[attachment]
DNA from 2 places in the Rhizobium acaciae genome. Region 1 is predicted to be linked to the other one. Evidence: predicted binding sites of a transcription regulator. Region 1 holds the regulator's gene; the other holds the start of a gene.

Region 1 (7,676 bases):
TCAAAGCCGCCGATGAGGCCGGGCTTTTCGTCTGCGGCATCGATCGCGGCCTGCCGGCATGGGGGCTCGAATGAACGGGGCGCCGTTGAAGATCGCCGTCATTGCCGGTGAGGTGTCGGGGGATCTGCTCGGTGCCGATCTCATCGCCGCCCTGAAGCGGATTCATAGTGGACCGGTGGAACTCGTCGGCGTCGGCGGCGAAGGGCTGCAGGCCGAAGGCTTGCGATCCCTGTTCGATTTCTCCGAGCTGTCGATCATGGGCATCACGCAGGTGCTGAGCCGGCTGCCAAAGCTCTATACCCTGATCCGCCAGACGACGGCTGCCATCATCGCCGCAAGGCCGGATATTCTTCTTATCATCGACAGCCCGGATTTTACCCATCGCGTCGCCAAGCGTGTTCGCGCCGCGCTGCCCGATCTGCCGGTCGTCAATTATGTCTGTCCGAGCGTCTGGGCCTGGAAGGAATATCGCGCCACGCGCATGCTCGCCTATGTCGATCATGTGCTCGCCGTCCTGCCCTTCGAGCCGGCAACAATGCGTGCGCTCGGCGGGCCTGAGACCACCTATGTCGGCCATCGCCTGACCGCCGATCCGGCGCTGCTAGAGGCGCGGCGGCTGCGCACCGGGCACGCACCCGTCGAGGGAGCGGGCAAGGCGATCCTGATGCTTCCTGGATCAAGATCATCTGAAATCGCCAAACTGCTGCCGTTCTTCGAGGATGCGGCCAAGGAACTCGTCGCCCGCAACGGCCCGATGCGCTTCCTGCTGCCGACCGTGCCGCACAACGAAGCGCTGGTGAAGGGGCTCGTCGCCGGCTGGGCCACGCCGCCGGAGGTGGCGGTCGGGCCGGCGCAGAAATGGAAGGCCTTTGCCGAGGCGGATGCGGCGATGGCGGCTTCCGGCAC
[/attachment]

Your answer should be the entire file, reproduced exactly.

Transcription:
DNA from 2 places in the Rhizobium acaciae genome. Region 1 is predicted to be linked to the other one. Evidence: predicted binding sites of a transcription regulator. Region 1 holds the regulator's gene; the other holds the start of a gene.

Region 1 (7,676 bases):
TCAAAGCCGCCGATGAGGCCGGGCTTTTCGTCTGCGGCATCGATCGCGGCCTGCCGGCATGGGGGCTCGAATGAACGGGGCGCCGTTGAAGATCGCCGTCATTGCCGGTGAGGTGTCGGGGGATCTGCTCGGTGCCGATCTCATCGCCGCCCTGAAGCGGATTCATAGTGGACCGGTGGAACTCGTCGGCGTCGGCGGCGAAGGGCTGCAGGCCGAAGGCTTGCGATCCCTGTTCGATTTCTCCGAGCTGTCGATCATGGGCATCACGCAGGTGCTGAGCCGGCTGCCAAAGCTCTATACCCTGATCCGCCAGACGACGGCTGCCATCATCGCCGCAAGGCCGGATATTCTTCTTATCATCGACAGCCCGGATTTTACCCATCGCGTCGCCAAGCGTGTTCGCGCCGCGCTGCCCGATCTGCCGGTCGTCAATTATGTCTGTCCGAGCGTCTGGGCCTGGAAGGAATATCGCGCCACGCGCATGCTCGCCTATGTCGATCATGTGCTCGCCGTCCTGCCCTTCGAGCCGGCAACAATGCGTGCGCTCGGCGGGCCTGAGACCACCTATGTCGGCCATCGCCTGACCGCCGATCCGGCGCTGCTAGAGGCGCGGCGGCTGCGCACCGGGCACGCACCCGTCGAGGGAGCGGGCAAGGCGATCCTGATGCTTCCTGGATCAAGATCATCTGAAATCGCCAAACTGCTGCCGTTCTTCGAGGATGCGGCCAAGGAACTCGTCGCCCGCAACGGCCCGATGCGCTTCCTGCTGCCGACCGTGCCGCACAACGAAGCGCTGGTGAAGGGGCTCGTCGCCGGCTGGGCCACGCCGCCGGAGGTGGCGGTCGGGCCGGCGCAGAAATGGAAGGCCTTTGCCGAGGCGGATGCGGCGATGGCGGCTTCCGGCAC